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Confessions of a Spy: The Real Story of Aldrich Ames
     

Confessions of a Spy: The Real Story of Aldrich Ames

4.4 8
by Pete Earley
 

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When Aldrich Ames was arrested in Feb. 1994, he had been feeding the KGB information for 9 years, been paid more than 2-1/2 million dollars, with the promise of 2 million more, & been personally responsible for the betrayal that led to the execution of most of the U.S.s top assets in the Soviet Union. Earley is the only writer to conduct 50 hours of one-on-one

Overview

When Aldrich Ames was arrested in Feb. 1994, he had been feeding the KGB information for 9 years, been paid more than 2-1/2 million dollars, with the promise of 2 million more, & been personally responsible for the betrayal that led to the execution of most of the U.S.s top assets in the Soviet Union. Earley is the only writer to conduct 50 hours of one-on-one interviews with Ames. He is the only writer to have traveled to Moscow to speak to Amess KGB handlers & with the families of the spies he betrayed. He is the only writer to have had access to the remarkable CIA mole-hunting team that tracked down Ames through its own detective work.

Editorial Reviews

Publishers Weekly - Publisher's Weekly
Bradley's evocation of the South acquires new depth and charm in his fourth novel, after Love & Obits . Here, childhood friends rediscover the magic of their small-town roots. In the late '80s, aspiring young author Pace Burnette, the sale of his first novel under his belt, returns from up north to his home to the bayou town of Smoke, La., with the vague hope of putting Smoke's ailing economy back on its feet while he collects accolades and churns out bestsellers. Pace's rebellious best friend, Jay Carnihan, heir to the town's ailing general store and lunch counter, has found a scapegoat for Smoke's business woes in Winston Rayford Holly, a charismatic Arkansas billionaire who has opened one of his nationwide Monster Marts on the outskirts of town. Holly's high-volume stores symbolize for Jay the destruction of small-town America. When Jay gets the chance to confront Holly and to enact his fantasies of retribution, he and Pace undergo an adventure that changes them forever. Bradley fills narrator Burnette's eponymous town with colorful, likable characters--his rendering of the crusty Holly is the novel's triumph. Occasional cliches and moments of treacle do not spoil this otherwise delightful homespun narrative. (Apr.)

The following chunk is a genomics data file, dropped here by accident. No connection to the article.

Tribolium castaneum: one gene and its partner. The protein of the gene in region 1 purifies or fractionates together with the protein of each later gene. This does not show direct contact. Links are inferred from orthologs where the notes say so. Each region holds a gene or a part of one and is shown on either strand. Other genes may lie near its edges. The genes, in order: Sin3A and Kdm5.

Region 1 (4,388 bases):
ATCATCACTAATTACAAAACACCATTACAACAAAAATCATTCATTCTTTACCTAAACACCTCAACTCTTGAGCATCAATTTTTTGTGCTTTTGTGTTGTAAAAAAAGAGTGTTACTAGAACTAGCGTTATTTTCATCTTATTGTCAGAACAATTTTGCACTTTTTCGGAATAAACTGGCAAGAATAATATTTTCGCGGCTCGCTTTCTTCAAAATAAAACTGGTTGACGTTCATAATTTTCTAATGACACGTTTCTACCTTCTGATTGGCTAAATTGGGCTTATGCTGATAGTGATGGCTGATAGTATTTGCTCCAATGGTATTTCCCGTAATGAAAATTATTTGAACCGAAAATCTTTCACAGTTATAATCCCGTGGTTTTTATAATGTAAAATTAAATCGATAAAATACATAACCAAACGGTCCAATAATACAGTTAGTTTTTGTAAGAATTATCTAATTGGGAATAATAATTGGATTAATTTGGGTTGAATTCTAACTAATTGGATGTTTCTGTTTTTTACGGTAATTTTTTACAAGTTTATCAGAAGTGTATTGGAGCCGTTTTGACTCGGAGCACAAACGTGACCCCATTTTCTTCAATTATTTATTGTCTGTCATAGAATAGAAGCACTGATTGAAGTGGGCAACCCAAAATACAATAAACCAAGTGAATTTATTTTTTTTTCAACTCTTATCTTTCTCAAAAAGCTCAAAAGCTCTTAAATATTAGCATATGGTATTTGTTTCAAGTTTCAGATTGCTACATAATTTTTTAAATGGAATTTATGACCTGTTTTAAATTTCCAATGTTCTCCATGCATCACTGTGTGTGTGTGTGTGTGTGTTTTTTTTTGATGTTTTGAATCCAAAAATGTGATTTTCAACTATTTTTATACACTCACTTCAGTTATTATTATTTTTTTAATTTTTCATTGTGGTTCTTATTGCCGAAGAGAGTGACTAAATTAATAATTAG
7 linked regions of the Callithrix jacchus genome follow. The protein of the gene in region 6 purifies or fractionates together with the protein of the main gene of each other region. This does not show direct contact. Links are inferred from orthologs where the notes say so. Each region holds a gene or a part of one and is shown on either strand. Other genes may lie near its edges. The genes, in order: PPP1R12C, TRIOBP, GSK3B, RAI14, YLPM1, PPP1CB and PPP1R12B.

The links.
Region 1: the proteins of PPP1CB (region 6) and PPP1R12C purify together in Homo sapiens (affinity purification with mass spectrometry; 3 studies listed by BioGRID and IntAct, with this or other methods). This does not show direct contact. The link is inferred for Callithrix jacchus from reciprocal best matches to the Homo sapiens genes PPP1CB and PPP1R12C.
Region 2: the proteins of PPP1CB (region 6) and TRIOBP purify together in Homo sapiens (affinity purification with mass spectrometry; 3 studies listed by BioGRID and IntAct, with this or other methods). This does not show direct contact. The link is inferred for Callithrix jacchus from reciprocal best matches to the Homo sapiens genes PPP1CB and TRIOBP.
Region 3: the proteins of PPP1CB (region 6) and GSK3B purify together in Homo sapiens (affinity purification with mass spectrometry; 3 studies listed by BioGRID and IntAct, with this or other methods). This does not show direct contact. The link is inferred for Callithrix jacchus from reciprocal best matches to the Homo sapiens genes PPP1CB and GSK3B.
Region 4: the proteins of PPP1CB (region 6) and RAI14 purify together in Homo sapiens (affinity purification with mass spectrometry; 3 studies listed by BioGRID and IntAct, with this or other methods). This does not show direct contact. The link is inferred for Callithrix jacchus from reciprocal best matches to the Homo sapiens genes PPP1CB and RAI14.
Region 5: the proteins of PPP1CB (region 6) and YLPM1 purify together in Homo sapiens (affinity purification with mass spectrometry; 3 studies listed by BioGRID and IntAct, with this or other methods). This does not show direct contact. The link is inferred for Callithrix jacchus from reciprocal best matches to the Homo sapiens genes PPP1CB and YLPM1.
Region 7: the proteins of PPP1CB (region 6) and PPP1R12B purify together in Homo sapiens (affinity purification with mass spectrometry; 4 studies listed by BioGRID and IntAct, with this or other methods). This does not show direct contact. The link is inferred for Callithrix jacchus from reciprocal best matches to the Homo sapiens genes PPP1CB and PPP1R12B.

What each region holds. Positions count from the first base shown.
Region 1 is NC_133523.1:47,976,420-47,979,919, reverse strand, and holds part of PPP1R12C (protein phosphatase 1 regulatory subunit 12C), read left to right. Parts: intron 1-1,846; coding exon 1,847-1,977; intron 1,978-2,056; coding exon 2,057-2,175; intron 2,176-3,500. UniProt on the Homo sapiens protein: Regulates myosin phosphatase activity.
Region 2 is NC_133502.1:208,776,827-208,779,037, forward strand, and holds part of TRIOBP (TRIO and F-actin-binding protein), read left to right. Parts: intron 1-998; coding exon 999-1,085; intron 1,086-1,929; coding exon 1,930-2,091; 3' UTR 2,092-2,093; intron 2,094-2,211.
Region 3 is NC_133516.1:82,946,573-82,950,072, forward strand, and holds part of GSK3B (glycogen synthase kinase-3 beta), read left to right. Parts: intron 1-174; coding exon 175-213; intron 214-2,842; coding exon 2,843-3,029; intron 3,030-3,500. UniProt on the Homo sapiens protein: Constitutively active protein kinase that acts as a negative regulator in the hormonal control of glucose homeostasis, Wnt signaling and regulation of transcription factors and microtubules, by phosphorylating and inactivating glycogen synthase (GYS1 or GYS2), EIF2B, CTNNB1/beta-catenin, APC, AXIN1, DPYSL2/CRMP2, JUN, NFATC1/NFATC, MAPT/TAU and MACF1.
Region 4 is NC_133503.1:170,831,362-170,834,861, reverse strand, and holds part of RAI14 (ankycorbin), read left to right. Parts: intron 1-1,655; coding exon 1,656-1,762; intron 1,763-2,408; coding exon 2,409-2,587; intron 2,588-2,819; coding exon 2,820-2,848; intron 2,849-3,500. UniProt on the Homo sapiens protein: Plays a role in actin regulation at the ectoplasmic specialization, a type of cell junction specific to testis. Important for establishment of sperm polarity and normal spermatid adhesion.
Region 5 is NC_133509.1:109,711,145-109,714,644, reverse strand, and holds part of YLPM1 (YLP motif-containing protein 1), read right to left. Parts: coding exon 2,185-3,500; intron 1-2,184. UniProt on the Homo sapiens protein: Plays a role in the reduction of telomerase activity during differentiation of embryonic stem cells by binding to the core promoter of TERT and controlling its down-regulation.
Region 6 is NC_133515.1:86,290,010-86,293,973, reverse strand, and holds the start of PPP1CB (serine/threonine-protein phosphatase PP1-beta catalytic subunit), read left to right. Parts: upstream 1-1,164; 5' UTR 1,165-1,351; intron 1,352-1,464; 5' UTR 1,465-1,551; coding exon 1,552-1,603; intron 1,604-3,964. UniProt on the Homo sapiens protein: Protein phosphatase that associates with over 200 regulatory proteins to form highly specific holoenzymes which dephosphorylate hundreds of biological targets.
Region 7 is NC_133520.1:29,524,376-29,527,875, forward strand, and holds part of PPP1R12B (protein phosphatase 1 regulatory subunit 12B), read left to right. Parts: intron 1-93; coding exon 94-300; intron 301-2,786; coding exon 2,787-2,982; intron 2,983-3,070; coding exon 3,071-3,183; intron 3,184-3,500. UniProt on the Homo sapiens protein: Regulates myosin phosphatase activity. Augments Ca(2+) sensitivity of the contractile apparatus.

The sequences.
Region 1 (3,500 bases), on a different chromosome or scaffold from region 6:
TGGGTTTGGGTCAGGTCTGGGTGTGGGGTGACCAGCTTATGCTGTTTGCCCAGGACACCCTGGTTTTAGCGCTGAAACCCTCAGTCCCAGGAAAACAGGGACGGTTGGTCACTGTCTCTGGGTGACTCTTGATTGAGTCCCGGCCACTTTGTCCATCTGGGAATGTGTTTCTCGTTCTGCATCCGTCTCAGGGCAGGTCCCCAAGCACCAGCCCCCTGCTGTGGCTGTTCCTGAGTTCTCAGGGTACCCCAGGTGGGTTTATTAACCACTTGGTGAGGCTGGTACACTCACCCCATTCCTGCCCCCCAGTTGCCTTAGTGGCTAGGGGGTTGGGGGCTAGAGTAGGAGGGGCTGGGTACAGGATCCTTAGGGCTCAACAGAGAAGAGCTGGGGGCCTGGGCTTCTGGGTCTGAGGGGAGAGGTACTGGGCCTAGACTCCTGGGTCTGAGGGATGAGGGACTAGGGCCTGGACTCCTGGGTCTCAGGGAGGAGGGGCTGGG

Library Journal
Award-winning author Earley (Prophet of Death) takes the listener on a long voyage of discovery into the crucible of the Cold War. The spotlight is on Aldrich Ames, the villain who betrays America's most valuable assets: our top spies in the Soviet Union from 1985 to 1994. The CIA's attempts to detect the source of betrayal also comes under close scrutiny; its tolerance for heavy drinking, old boy networks, inept investigations, and lie detector tests would make this work a high comedy if the subject were not national security. The author's impeccable research includes uncensored interviews with Ames and his KGB handlers in Moscow as well as the victims' families. This definitive work is also a crucial guide to our government's approach to security. Superbly dramatized by narrator Edward Holland, it will have broad appeal; highly recommended.--James Dudley, Westhampton Beach, NY Copyright 1999 Cahners Business Information.
Joe Collins
Bradley's quirky tale of small-town life would probably have been better if he had taken the basic plot and melted it down into a short story, maybe 5,000 words that would fit nicely in "Esquire". Instead, we get a long, repetitious, but occasionally amusing story of a fourth-generation small-town general-store proprietor named Carnihan and his novelist buddy, who conspire to kidnap the billionaire owner of a chain of Wal-Mart-like superstores, ostensibly to get him to apologize for destroying Main Street, U.S.A., by driving all the other local merchants out of business. In Bradley's very nice world, people are polite to one another, Carnihan and the billionaire (patterned after the late Sam Walton) become friends, and the local whores are all angelic. It's actually pleasant for a change to read something where no one is a jerk, but naturally this grows old rather quickly, especially because Bradley can't resist big gooey dollops of sentimentality.

Product Details

ISBN-13:
9780399141881
Publisher:
Penguin Group (USA) Incorporated
Publication date:
02/10/1997
Pages:
1
Product dimensions:
9.28(w) x 6.34(h) x 1.29(d)

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Confessions of a Spy: The Real Story of Aldrich Ames 4.4 out of 5 based on 0 ratings. 7 reviews.
Guest More than 1 year ago
Mr. Earley is a very accomplished writer and it is evident in this book. I believe that this book is the most that we will ever know about: Aldrich 'Rick' Ames, the CIA and the KGB. Mr. Earley gives you all the sides of the story not just his. I would highly recommend his book to anyone.
Anonymous More than 1 year ago
Confessions of a Spy is amazing book by Pete Earley. His had access to people such as; Aldrich Ames, Soviet Union spies, & FBI ETC. Aldrich Ames never could please himself through his life which is pretty sad.
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